sprite writes
broodings from the burrow

December 13, 2021

virtual advent tour 2021: day 13
posted by soe 6:00 am

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Last week, you got posts from my mom. Today and tomorrow, you get a story from my dad:

The Night I Subbed for Jolly Old St. Nicholas
(Part 1)

Back when I was still in high school, just not that extra year, an important event took place at our house (read: apartment in the housing project). Our house was visited by the one and only Santa Claus.

Only three of us were there at the time – Mom, my baby sister Dorothy (then known as Dolly) and yours truly, then know as Skip (or Skipper). Oddly enough, Dort, then Dolly, and I are the only two members of the family who were given nicknames – well, if you leave out Mom and Dad. I digress, but I would like to point out that having a nickname was sometimes a sore point for someone who really longed to be a Bobby or just plain Bob – but that would have been Dad, who never really complained about anything, never mind having the name Bob. And he did tack on my new name on the way home from the hospital when he said, “How’s my little Skipper today?” I was born in Bridgeport, CT, and my dad just over the town line in Stratford, and supposedly his family lived on a boat. Oops, digressed again.

One afternoon, in the apartment in the Village – Father Panik, if it matters or Yellow Mill at the time, in the interest of being complete and factual … It was not only near the Christmas holiday, but it was a weekday afternoon and I’m not sure why I wasn’t in school, other than to keep this story alive, when there came a knock on the door. I opened it and what to my surprise was a little old sleigh driver, so loudly and quick that I almost missed his jolly, “Ho, Ho, Ho! Where’s that little Dolly? (About age 2 at the time. I would have been 15 and you may recall that Harding, my alma mater, observed a split session, which explains my presence.)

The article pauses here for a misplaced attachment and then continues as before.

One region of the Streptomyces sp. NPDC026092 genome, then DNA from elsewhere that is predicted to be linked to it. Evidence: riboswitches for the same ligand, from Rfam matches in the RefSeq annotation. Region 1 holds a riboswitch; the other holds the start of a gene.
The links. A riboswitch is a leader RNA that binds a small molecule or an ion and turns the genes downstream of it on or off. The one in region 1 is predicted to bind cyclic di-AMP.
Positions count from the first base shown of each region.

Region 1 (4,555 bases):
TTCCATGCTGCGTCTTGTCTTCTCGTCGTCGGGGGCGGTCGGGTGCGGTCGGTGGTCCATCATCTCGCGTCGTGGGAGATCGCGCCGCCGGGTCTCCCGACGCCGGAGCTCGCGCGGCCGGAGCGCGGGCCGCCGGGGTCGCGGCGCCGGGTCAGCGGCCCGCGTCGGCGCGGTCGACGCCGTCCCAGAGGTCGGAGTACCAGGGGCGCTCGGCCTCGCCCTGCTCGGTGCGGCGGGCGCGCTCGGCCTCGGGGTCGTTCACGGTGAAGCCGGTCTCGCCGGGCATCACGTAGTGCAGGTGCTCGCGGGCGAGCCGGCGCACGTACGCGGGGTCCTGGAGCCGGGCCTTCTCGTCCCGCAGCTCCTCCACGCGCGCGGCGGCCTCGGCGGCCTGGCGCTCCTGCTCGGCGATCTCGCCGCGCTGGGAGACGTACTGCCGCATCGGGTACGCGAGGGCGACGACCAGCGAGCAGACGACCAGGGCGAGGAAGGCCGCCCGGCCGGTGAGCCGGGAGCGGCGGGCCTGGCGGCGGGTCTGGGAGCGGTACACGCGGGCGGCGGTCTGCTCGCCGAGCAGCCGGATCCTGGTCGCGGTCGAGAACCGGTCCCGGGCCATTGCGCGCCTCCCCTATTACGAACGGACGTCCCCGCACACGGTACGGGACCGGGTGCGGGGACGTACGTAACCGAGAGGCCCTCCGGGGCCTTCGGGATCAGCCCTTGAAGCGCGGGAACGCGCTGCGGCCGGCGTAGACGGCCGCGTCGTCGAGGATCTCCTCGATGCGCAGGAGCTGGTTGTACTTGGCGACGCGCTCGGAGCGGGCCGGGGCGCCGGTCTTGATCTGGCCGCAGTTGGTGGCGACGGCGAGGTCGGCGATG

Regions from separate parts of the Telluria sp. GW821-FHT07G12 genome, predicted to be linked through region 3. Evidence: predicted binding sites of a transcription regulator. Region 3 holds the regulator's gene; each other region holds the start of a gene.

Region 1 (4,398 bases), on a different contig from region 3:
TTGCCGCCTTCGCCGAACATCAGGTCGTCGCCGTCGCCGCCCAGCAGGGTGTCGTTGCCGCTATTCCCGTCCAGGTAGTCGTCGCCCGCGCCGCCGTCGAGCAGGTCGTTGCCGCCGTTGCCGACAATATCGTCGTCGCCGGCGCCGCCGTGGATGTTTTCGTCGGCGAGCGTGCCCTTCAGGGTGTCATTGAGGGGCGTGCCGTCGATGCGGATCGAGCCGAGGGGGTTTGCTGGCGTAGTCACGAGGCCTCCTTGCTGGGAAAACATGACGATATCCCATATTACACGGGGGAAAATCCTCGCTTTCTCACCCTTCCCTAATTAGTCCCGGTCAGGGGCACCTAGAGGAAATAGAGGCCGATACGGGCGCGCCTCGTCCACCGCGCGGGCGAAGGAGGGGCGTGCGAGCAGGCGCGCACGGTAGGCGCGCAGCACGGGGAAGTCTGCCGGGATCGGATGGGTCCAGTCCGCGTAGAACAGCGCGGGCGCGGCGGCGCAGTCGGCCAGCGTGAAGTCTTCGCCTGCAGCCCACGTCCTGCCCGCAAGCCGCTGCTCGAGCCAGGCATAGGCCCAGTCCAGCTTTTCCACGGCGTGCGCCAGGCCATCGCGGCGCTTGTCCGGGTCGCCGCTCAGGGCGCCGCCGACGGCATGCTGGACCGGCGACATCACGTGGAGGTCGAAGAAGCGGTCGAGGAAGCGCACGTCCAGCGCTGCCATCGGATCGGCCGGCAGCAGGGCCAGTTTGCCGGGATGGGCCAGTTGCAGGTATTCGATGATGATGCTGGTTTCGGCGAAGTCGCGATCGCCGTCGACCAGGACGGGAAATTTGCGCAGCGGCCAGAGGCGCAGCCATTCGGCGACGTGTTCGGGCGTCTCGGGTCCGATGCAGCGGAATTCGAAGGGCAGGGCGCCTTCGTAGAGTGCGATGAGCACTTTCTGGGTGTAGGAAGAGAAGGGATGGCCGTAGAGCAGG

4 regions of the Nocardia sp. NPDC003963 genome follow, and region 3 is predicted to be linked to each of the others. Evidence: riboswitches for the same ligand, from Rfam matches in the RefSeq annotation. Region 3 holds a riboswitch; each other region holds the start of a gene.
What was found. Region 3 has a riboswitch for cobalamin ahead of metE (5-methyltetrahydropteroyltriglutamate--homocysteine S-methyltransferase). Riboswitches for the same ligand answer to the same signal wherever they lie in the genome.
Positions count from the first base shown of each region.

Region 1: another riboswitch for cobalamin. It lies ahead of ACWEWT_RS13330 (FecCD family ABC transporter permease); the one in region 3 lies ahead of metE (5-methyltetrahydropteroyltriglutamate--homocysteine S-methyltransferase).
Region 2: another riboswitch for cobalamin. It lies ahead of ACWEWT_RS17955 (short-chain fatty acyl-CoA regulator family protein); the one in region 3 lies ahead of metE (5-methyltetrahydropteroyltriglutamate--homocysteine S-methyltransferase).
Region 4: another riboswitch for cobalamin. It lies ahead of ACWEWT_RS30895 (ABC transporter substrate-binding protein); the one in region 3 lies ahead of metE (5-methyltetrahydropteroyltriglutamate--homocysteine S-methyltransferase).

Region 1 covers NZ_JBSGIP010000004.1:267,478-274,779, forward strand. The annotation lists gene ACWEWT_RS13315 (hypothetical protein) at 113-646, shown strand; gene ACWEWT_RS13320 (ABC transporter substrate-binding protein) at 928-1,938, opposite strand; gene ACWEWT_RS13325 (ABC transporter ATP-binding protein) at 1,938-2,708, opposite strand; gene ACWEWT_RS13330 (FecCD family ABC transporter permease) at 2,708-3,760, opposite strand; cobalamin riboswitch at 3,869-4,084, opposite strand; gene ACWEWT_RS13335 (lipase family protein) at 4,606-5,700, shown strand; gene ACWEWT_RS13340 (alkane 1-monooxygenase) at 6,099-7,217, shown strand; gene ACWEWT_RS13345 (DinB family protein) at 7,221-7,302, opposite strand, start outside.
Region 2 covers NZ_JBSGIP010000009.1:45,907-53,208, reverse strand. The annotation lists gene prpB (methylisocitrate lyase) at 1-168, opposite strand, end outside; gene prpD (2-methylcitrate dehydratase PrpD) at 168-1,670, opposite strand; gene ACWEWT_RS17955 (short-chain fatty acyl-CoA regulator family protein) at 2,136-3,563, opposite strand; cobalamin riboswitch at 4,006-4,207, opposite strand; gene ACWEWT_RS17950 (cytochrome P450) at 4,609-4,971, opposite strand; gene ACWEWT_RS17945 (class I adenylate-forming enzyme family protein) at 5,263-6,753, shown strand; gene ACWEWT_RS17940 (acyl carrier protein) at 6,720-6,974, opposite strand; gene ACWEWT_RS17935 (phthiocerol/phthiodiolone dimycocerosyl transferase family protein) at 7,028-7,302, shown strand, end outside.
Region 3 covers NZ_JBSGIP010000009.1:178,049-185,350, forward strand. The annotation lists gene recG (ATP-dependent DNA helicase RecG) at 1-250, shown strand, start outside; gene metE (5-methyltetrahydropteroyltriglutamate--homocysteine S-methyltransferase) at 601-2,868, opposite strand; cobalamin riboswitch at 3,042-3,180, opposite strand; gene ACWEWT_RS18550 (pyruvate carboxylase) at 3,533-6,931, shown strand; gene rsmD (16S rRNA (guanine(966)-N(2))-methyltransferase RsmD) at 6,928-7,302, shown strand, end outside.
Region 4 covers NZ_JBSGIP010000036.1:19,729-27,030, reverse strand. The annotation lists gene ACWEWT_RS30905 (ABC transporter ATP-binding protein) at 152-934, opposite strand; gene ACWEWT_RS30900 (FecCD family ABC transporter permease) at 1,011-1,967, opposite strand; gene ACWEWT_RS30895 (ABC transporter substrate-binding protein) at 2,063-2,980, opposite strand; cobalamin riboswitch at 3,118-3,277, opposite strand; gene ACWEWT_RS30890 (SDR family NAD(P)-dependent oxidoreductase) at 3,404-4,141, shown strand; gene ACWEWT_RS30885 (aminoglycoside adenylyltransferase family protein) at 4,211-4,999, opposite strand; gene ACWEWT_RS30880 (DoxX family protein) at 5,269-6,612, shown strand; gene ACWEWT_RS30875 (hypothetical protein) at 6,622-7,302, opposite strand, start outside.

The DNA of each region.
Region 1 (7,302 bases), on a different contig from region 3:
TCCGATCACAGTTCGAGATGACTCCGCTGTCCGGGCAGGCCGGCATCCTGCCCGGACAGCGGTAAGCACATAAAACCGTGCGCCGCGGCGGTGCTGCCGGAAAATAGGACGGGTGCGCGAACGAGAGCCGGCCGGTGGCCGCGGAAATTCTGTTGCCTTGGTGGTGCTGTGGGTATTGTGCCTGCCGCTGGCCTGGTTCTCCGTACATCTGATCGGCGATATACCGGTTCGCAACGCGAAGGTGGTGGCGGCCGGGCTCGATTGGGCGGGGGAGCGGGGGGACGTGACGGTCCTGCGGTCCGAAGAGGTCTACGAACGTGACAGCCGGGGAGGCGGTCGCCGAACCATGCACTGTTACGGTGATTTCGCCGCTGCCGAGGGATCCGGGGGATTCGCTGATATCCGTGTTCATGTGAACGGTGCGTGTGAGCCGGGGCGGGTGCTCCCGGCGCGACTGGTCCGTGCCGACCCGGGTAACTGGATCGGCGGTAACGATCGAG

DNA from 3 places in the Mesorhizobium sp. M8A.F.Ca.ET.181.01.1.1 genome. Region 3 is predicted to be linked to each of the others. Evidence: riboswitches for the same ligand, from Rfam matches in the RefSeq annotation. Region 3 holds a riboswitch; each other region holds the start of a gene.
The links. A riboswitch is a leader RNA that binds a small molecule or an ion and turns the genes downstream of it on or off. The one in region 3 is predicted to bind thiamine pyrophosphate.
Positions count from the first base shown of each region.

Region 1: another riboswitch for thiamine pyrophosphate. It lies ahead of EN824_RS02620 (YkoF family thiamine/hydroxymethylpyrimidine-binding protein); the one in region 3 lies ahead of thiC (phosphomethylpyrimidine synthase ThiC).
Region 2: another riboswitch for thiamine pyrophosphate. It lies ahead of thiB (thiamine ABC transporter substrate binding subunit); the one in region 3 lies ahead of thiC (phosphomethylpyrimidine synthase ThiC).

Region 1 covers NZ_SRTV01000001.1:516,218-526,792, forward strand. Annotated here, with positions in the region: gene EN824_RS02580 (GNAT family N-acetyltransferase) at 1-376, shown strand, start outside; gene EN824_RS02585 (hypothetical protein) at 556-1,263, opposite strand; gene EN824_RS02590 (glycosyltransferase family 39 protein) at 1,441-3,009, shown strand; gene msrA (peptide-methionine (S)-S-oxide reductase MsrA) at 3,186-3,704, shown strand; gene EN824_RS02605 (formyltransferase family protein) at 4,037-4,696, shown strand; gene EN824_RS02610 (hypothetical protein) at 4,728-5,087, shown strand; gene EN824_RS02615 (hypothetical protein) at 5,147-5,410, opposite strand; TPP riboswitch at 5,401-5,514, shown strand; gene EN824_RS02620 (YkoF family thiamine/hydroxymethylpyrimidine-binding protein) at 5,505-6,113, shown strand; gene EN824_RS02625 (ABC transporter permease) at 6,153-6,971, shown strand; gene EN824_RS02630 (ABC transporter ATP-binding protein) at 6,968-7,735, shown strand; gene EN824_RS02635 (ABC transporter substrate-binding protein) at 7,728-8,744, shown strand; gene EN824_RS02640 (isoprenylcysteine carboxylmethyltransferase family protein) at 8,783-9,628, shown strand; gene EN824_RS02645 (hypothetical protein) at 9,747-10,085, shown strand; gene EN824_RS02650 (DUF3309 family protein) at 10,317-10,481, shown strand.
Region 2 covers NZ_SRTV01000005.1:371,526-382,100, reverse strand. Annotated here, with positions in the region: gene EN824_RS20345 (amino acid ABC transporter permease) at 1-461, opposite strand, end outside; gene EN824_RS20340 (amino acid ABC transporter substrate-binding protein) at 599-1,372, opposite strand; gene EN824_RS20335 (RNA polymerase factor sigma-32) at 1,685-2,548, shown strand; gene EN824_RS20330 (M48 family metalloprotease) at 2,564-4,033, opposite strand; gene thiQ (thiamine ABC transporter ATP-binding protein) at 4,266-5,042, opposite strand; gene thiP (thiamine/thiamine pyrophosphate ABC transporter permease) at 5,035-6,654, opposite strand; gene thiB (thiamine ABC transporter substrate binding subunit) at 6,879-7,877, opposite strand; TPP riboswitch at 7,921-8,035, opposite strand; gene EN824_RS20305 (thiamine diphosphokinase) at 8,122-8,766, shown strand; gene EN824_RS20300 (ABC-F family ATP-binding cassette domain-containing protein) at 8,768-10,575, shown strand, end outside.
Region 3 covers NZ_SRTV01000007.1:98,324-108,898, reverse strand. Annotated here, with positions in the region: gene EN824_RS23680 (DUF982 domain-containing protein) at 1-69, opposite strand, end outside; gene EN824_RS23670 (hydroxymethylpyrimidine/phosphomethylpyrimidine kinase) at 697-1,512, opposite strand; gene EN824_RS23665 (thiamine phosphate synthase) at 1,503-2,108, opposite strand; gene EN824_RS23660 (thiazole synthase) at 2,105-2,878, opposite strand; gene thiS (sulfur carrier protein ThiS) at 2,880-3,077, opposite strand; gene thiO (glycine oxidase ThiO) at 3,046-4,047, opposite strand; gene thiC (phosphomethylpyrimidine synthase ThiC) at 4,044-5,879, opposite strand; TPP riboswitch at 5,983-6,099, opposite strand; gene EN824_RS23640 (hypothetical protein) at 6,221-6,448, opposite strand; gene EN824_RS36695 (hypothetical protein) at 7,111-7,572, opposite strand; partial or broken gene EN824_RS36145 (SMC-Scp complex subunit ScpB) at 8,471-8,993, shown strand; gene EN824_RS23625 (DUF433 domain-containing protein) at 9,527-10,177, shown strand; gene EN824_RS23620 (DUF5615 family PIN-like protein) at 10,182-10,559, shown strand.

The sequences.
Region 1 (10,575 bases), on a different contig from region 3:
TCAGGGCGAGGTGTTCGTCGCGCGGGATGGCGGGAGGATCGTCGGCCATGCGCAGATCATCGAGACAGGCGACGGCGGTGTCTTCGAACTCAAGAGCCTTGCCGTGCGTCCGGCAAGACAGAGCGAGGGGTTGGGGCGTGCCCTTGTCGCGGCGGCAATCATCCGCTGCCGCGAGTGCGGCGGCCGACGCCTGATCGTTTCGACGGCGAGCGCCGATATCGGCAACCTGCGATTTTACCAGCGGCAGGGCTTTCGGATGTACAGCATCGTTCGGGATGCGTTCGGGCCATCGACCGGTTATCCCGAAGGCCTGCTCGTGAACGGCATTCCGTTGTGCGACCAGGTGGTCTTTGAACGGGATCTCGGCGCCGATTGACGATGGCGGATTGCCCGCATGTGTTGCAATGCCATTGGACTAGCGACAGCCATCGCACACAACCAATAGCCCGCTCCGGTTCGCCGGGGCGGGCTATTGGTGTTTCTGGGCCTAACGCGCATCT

“Where is she?” he asked again. In other times, Mom and I would have been have been quick with a joke or to light up your smoke, but we were both a little dumb-founded because Dolly was right there, eyes as big as saucers, mouth agape doing a little dance. But we had only sent Santa our letters and never included photos, which to my way of thinking would have made his job just a little easier, but explains why he failed to identify her. Further, it would have been almost a year since he last saw her. Mom and I courteously pointed her out.

“Well,” he exclaimed and he was a little loud about it. She didn’t say anything, eyes still bugged, mouth opened a little wider, but pretty silent, considering.

He continued: “Come sit on Santa’s lap and tell me what you would like me to bring you when I next come back.” Dolly was still in silent mode as Santa pulled out a kitchen chair, plopped down and easily lifted her onto his lap. She was still silent. Beside trying to think who was sitting in our kitchen chair, I was busy sending mind signals: “new car! … new baseball glove! … new record player! … RECORDS!” He spoke not a word to me, but went straight to his work.

“Would you like me to bring you a nice dolly of your own? Or some candy? Here, I have some candy canes for you and a couple of popcorn balls. You could hang these on the tree if you want.” Santa didn’t pause; he went straight to his work. No dialogue, but big smiles were exchanged between Santa and Dolly. Then, laying his finger aside of his nose, he spoke directly to her, “Well, I’ve got to get back to the North Pole. I just wanted you to know that I definitely will be here to visit you and the rest of the family on Christmas Eve. Now, I’ve got to run. The reindeer don’t like making day trips, and they want to get home. Come give me a big hug and make sure you stay a good little girl. She is a good little girl, isn’t she, Mom?”